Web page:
|Fundamentals of Nutrition|
|Instructor:||Dr. Yvonne Lamers|
|Class Schedule:||M/W/F 10:00-10:50am|
|Important Course Pages|
You must have FNH 250 and one of BIOL 201/BIOC 202/BIOC 300 as pre-requisites.
- Outline course notes will be posted on Web-CT Vista for you to review before each class and as an option to easier follow the lectures. You are responsible for all materials covered in the class, whether it is included in the notes or not.
- TEXTBOOK: Gropper, S.S.; Smith, J.L.; and Groff, J.L. (2009). Advanced Nutrition and Human Metabolism. 5th Edition. Wadsworth Thomson Learning. This textbook is highly recommended. Copies are placed on reserve in the Woodward Library, and are available for purchase at the UBC Bookstore.
- Web-links for additional reading includes articles for course discussions, will be posted on Web-CT Vista prior to scheduled course discussions.
This course will cover the macronutrients (carbohydrates, lipids, and protein), fibre, and alcohol. We will also address energy metabolism. We will discuss the structure and function of the macronutrients and fibre; the digestion, absorption and metabolism of macronutrients, fibre, and alcohol; and the metabolic and health implications of excessive and inadequate intake of macronutrients and energy.
Learning Outcomes/Course Objectives
At the conclusion of this course, students should be able to:
- Describe key features of the structure of various classes of macronutrients and of fibre;
- List the functions of each of the macronutrients and fibre;
- Explain the processes of digestion and absorption for the macronutrients, fibre, and alcohol;
- Describe the ways in which the macronutrients are transported, stored, and metabolized by the body, as well as the means by which waste products of their metabolism are disposed of;
- Describe the methods used to determine the human requirements for protein and energy;
- List the factors affecting the requirements for protein and energy, and explain how these factors influence the requirements;
- Describe the metabolic effects of consuming either excessive or inadequate amounts of the macronutrients, fibre, and energy;
- Describe the effects of feeding and fasting on metabolism.
Classes consist of lectures and discussions. You are encouraged to review the course notes before the class. If you wish, you may print the course notes. The course notes will be an outline of the slides used in the lecture and will be posted on Web-CT Vista.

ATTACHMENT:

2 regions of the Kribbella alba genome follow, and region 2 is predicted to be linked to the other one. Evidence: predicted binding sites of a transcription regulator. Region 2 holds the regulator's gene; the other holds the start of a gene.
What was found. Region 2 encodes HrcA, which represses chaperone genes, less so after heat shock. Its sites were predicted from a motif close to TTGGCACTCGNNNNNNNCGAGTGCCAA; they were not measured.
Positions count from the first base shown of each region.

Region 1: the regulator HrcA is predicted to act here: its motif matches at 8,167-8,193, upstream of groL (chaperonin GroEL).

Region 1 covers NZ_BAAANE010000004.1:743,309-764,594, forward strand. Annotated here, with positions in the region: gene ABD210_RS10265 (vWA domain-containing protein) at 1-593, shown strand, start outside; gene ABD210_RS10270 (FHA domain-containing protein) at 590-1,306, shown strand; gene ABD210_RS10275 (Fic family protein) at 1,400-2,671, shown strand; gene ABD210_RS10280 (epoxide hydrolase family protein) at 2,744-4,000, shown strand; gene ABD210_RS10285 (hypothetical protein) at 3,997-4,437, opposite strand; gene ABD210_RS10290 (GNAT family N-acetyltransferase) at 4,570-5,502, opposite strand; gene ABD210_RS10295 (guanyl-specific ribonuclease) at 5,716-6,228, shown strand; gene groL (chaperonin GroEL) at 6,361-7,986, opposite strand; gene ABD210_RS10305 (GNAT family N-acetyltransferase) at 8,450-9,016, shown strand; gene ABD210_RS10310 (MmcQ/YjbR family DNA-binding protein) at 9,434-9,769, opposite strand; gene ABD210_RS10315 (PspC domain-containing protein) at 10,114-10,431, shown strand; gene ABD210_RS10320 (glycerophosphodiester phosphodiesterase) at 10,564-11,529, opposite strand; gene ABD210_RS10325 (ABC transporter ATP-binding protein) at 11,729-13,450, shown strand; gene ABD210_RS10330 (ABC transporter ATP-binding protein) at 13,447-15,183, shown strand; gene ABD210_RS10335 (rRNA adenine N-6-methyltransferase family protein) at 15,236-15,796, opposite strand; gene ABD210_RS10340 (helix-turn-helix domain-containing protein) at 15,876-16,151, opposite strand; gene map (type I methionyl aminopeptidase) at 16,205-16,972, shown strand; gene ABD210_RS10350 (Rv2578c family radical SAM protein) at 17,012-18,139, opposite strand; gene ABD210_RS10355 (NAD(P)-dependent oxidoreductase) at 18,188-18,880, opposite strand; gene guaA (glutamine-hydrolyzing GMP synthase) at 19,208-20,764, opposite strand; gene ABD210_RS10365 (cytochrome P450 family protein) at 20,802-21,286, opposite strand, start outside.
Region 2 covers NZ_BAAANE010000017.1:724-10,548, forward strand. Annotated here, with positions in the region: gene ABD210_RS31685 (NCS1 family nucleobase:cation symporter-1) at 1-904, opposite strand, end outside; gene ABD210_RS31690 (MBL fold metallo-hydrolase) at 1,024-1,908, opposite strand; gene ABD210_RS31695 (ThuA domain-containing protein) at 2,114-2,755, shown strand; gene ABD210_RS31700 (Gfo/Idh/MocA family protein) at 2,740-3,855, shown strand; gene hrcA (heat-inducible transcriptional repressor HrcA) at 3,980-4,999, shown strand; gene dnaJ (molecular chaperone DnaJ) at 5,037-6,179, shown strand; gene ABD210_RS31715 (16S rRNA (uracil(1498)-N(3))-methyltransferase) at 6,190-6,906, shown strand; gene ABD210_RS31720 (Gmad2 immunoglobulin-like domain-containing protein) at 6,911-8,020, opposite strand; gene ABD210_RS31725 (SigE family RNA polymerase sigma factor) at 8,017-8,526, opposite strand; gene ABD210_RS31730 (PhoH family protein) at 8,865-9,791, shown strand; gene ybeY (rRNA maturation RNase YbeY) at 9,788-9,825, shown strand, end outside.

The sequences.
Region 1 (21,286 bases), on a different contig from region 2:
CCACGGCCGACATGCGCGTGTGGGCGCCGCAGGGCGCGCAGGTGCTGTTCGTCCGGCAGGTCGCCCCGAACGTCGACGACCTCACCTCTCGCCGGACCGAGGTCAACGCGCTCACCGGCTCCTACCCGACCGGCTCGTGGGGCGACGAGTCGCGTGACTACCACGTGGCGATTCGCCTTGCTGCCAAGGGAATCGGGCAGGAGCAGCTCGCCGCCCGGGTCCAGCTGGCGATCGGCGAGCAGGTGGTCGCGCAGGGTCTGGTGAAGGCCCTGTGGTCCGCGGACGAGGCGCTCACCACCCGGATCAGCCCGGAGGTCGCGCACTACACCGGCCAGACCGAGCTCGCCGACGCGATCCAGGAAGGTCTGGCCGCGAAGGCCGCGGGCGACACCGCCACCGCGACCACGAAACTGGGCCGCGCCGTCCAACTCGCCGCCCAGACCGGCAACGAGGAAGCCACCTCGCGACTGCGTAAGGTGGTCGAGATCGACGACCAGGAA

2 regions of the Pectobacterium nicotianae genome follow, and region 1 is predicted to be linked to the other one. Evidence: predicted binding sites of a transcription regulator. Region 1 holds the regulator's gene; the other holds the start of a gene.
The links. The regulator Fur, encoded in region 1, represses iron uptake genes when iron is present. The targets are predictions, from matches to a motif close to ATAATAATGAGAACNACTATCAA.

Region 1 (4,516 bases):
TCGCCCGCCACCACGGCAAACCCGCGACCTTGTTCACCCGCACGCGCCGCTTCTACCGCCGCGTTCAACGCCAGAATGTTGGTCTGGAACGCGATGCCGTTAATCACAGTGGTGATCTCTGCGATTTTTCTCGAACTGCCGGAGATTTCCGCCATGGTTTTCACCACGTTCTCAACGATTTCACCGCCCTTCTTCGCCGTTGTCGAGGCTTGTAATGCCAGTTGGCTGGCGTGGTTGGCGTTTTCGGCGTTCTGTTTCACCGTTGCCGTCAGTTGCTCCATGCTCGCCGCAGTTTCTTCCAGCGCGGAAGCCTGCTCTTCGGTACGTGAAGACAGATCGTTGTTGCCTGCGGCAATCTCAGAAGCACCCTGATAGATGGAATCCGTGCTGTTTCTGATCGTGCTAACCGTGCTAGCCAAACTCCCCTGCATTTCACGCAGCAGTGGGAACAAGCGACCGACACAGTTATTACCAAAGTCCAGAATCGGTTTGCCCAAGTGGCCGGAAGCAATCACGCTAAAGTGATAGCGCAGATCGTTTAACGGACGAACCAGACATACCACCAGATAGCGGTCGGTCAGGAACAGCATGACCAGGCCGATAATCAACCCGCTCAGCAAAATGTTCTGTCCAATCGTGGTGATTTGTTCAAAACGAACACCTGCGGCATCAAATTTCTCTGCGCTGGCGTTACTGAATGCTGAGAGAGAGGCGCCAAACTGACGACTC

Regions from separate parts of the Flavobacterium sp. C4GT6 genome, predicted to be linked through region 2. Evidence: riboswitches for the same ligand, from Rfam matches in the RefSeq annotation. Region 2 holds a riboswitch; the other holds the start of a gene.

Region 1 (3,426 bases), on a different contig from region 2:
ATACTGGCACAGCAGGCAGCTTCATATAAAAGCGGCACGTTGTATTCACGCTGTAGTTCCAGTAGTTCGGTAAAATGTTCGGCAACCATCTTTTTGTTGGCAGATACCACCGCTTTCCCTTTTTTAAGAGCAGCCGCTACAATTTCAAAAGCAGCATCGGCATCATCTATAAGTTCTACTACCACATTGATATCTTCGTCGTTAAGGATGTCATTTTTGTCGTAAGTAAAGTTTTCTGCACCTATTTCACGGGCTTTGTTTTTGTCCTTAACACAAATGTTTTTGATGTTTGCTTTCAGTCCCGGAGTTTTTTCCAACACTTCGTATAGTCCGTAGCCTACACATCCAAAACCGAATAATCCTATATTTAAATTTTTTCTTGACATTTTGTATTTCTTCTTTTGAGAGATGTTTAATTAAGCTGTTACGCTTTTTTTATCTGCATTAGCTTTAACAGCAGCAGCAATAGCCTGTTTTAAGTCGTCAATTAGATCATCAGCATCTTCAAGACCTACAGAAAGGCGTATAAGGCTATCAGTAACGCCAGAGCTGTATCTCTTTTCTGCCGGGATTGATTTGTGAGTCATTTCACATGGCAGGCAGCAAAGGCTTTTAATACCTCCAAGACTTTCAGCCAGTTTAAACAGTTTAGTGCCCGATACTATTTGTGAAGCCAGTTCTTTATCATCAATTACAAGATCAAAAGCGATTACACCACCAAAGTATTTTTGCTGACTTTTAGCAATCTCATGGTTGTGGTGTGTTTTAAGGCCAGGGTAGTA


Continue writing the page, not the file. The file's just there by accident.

Class participation is encouraged. If you wish to do well in this course, it is important to attend all the lectures. If you miss a lecture, it is YOUR responsibility to get the notes from another student in the class.
|Activity||Percent of Grade|
|Midterm Exam (TBA)||30%|
|Final Exam (TBA)||50%|
† Three quizzes will be scheduled. The top two marks you achieve out of the three quizzes will be taken into account for your final course mark; each of those two quizzes will thus count as 10% of your total final course mark.
Therefore, you could alternatively miss one of the quizzes due to reasons such as sickness, appointments, etc. No physician note is required, and if you miss more than one quiz for any reason, you lose the mark assigned for that quiz (NO exceptions). Please do NOT ask about re-scheduling of the quizzes. Format of the quizzes is multiple-choice and fill-ins.
Midterm and final examinations will cover the material posted on the Web-CT Vista as well as those presented and discussed in the class. The midterm and final exam will be composed of matching, multiple-choice, fill-ins, and short/long essay questions.
Make-up exams (midterm or final) will only be given to students, according to the university policies, with a valid note of excuse signed by a physician. Normally, the student must take the make-up exam within one week of the missed exam.
Students are responsible for the following:
- Be prepared for class. Read the materials in the course notes and in the related chapters of the textbook;
- Attend class. If you are absent, it is your responsibility (not mine) to make copies of any handouts, etc.;
- ASK QUESTIONS if you don't understand something;
- If you have a complaint about the course, PLEASE DISCUSS IT WITH ME. Constructive suggestions will be welcomed;
- Please be on time for class and ensure that your cellphone is turned off. Also, please avoid leaving and returning to class unless it is essential - other students find this disruptive.
Academic honesty is a core value of scholarship. Cheating and plagiarism (including both presenting the work of others as your own and self-plagiarism), are serious academic offences that are taken very seriously in the Faculty of Land and Food Systems. By registering for courses at UBC, students have initiated a contract with the University that they will abide by the rules of the institution. It is the student's responsibility to inform themselves of the University regulations. Definitions of Academic Misconduct can be found on the following website: http://www.calendar.ubc.ca/vancouver/index.cfm?tree=3,54,111,959#10894